They are talking, on and on. What can there be to say? So many things, it seems. Esme can never think of anything, not one thing, she would wish to impart to these people. She is pushing her spoon to one side of the bowl, then back, seeing how the soup swirls and eddies around the silver. She is not listening, or at least not to the words, but tuning her hearing to the collective noise of them. It is like that of parrots in high trees, or a gathering of frogs at dusk. The same grrp-grrp-grrp sound.
Suddenly and without warning, they all get up. They put down their spoons, leap from their chairs and rush from the room. Esme, daydreaming, thinking about soup eddies, about frogs, has missed something. Everyone is talking excitedly as they go and Kitty jostles against their father to get out of the door first. Their mother, in her eagerness, has forgotten about Esme, tethered to her chair.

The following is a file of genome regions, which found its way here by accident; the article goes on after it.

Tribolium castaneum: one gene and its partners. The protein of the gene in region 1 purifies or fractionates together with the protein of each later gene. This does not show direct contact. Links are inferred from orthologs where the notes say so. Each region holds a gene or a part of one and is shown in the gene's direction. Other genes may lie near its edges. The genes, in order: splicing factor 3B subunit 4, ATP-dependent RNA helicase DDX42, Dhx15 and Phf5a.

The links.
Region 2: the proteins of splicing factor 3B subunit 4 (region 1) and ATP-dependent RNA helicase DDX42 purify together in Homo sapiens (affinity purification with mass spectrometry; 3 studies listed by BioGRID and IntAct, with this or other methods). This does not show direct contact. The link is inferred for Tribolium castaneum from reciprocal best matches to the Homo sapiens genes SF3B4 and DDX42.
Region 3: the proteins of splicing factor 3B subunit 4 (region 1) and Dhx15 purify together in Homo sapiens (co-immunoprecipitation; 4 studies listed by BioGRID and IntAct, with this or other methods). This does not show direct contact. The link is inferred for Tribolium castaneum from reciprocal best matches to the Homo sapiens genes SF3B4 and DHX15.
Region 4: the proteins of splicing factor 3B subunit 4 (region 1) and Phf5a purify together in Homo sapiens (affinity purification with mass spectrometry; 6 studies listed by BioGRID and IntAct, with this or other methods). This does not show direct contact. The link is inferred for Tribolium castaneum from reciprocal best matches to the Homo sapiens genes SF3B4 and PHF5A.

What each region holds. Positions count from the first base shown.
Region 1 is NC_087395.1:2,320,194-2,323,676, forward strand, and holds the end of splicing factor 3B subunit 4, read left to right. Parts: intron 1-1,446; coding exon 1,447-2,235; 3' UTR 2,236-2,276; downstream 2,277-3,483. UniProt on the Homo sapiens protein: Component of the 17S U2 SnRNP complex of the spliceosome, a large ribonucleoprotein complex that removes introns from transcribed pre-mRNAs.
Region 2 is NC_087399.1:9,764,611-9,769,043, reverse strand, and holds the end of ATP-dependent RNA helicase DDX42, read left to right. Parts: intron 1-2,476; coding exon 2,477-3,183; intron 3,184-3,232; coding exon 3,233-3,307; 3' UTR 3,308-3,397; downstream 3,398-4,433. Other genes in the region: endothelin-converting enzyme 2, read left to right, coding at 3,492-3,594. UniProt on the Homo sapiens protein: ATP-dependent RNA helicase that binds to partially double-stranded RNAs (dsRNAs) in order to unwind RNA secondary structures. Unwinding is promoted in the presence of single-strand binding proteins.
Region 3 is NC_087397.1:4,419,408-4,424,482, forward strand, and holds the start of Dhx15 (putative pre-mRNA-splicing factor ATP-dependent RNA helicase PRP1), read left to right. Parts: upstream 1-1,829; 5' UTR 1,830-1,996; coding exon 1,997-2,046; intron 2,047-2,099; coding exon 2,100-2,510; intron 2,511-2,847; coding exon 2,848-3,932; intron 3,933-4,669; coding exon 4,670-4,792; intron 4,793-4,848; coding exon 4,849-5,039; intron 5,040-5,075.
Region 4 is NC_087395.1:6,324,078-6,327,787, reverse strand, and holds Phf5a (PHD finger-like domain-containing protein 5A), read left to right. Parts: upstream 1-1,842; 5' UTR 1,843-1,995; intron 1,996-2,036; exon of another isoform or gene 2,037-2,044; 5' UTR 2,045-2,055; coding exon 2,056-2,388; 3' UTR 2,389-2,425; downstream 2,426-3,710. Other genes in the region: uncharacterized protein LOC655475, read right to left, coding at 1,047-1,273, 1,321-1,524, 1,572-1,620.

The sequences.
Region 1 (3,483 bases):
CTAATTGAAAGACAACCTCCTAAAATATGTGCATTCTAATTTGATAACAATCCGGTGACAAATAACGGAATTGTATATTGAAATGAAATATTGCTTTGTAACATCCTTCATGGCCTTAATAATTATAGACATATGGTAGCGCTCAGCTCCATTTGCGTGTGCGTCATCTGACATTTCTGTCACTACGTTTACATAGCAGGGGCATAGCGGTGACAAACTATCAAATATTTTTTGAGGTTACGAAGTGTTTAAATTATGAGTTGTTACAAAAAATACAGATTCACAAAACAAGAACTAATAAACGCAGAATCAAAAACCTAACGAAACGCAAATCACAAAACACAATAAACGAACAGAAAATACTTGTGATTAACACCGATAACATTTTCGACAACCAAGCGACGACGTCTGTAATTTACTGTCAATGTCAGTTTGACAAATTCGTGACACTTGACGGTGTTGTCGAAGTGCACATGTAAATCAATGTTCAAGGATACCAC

She watches, spoon in hand, mouth open. The doorway swallows them, the engineer guest last, and she hears their feet disappear down the passageway. She turns back in astonishment to the empty room. Lilies stand, proud and impassive, in a glass vase; the clock counts down seconds, a napkin slips to a chair. She thinks about yelling, about opening her lungs and shouting. But she doesn’t. She looks at the curtains, trembling at the open window, a fly settling on a plate. She holds out her arm and uncurls her fingers, just to see what will happen. The spoon drops in a straight line, bounces once off its curved end, does a somersault in the air, then slides along the carpet and comes to rest under the sideboard.